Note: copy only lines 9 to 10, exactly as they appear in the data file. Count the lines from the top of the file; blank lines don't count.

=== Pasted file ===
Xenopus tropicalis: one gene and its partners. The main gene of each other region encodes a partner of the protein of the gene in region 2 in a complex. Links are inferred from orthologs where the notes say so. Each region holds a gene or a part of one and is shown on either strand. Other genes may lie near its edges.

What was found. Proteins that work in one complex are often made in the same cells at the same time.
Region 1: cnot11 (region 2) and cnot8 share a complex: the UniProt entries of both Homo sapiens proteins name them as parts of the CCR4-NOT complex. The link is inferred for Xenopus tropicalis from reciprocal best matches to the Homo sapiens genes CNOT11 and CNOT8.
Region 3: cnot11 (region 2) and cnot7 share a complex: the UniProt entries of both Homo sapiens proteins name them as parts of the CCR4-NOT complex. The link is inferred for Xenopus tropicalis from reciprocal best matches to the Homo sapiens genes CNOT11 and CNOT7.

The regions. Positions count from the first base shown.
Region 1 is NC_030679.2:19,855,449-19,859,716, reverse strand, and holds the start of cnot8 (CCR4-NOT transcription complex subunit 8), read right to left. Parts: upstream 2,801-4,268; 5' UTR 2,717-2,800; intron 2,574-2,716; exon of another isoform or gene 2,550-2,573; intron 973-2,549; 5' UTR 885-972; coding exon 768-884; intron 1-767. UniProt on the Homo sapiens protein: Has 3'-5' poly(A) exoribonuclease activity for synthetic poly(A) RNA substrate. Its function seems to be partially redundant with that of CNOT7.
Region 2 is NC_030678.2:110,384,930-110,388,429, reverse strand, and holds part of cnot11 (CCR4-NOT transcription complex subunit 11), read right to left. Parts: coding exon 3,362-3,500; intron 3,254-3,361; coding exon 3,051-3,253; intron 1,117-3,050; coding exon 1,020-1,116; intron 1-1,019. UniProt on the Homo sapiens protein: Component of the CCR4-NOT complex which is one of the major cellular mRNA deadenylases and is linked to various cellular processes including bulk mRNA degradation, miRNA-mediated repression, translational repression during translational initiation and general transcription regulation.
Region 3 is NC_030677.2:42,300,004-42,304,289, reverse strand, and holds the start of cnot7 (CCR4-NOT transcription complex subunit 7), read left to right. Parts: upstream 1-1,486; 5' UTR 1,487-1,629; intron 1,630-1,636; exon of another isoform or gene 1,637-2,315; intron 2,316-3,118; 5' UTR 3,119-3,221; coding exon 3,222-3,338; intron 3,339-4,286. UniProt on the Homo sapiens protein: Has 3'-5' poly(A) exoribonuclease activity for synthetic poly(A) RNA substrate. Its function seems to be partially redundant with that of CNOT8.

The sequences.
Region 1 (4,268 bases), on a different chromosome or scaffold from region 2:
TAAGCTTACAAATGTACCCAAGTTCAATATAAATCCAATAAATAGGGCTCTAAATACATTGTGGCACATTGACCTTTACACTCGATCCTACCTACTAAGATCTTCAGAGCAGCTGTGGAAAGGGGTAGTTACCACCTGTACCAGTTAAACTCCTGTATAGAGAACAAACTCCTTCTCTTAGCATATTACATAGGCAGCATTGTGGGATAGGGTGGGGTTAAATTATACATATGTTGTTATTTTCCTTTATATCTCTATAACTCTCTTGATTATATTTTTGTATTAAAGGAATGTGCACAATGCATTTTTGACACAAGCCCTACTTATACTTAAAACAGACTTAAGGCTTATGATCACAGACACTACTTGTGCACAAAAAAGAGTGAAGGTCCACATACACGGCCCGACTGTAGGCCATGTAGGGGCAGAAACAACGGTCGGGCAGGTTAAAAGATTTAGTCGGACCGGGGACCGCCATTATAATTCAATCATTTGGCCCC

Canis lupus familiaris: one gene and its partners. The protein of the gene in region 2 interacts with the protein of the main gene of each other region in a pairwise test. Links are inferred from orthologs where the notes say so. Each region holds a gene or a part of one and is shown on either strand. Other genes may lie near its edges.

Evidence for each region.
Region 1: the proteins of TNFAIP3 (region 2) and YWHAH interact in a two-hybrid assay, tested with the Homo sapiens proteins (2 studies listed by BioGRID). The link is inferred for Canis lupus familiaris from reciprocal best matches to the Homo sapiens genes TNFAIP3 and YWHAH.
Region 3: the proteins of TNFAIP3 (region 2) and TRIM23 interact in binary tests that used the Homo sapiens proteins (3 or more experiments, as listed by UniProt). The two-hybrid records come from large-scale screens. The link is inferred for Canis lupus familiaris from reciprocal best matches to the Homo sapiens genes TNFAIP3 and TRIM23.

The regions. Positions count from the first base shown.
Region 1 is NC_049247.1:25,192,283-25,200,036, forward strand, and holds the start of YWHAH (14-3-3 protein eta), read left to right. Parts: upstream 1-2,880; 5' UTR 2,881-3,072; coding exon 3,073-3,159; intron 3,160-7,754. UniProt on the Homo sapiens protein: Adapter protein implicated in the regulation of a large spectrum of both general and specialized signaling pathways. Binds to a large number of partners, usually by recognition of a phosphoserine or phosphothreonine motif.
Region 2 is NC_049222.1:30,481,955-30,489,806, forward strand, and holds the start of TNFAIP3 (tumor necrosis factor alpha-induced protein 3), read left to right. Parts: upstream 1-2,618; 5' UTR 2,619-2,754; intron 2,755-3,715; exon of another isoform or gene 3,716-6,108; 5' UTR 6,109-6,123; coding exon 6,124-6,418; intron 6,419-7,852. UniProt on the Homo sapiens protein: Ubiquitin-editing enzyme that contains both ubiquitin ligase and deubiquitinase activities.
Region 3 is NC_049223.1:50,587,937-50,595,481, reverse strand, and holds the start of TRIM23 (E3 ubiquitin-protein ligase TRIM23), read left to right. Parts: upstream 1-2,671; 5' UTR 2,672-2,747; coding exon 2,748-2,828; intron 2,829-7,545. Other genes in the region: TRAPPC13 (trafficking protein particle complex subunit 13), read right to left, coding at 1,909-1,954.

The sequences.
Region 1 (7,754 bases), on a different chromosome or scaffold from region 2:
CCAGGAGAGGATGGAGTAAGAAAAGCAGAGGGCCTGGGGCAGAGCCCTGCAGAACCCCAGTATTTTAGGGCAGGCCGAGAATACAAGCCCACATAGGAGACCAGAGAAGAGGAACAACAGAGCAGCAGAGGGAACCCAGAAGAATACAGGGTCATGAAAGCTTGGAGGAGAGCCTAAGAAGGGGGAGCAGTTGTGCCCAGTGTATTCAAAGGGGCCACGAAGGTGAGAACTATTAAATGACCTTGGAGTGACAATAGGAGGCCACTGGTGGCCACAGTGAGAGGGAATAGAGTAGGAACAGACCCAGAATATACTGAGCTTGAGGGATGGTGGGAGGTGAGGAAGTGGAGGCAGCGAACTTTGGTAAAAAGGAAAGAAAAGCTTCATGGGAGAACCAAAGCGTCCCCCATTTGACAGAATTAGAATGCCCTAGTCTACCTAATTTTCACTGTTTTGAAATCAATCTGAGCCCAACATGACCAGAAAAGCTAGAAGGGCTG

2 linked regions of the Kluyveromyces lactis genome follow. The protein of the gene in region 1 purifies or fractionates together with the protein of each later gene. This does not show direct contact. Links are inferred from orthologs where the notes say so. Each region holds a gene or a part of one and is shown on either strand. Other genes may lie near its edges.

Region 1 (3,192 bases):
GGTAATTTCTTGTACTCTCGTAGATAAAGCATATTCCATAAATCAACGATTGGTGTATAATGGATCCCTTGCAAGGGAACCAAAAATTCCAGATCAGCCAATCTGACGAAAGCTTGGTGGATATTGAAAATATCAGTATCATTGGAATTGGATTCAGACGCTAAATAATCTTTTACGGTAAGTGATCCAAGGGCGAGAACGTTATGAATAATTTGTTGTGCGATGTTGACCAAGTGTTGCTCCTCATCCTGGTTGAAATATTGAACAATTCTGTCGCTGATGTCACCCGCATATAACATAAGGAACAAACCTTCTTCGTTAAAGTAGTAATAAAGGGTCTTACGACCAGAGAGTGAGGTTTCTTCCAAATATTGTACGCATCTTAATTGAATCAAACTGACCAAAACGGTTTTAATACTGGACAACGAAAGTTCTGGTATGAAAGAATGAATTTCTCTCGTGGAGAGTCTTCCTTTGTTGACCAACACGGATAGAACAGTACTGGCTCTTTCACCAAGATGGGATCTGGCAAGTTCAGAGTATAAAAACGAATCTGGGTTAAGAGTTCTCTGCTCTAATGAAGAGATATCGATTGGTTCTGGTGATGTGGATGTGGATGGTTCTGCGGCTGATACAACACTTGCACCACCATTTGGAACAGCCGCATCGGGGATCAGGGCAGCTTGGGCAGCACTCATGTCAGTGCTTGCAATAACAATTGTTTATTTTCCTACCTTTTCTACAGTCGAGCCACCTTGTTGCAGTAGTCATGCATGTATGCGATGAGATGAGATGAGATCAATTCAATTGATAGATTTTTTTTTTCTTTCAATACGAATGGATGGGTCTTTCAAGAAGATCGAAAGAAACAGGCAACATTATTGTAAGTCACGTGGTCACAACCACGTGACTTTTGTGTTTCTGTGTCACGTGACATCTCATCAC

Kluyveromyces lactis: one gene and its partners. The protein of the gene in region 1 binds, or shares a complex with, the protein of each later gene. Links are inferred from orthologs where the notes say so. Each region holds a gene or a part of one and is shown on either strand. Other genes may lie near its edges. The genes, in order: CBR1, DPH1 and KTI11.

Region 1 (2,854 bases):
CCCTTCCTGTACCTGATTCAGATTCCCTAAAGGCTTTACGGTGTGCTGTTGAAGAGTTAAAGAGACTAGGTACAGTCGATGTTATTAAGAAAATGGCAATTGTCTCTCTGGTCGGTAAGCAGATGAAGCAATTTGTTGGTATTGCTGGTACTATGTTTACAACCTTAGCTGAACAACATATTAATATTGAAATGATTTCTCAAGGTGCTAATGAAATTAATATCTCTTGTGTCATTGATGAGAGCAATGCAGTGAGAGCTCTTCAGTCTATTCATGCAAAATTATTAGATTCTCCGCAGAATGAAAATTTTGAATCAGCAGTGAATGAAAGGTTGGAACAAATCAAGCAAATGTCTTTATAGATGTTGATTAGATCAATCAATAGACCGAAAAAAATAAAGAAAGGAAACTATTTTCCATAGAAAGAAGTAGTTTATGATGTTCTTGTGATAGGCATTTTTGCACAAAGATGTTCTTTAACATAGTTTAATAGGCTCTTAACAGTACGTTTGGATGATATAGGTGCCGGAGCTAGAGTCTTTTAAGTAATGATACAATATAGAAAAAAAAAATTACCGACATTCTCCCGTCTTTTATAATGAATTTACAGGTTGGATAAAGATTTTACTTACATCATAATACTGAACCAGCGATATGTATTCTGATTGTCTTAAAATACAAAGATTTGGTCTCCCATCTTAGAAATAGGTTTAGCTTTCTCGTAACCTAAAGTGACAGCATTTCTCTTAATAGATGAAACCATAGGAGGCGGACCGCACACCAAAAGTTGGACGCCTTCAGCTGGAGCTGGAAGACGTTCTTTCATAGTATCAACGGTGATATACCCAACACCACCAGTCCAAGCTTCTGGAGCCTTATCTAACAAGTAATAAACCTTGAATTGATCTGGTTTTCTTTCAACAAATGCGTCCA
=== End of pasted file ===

The sequences.
Region 1 (4,268 bases), on a different chromosome or scaffold from region 2: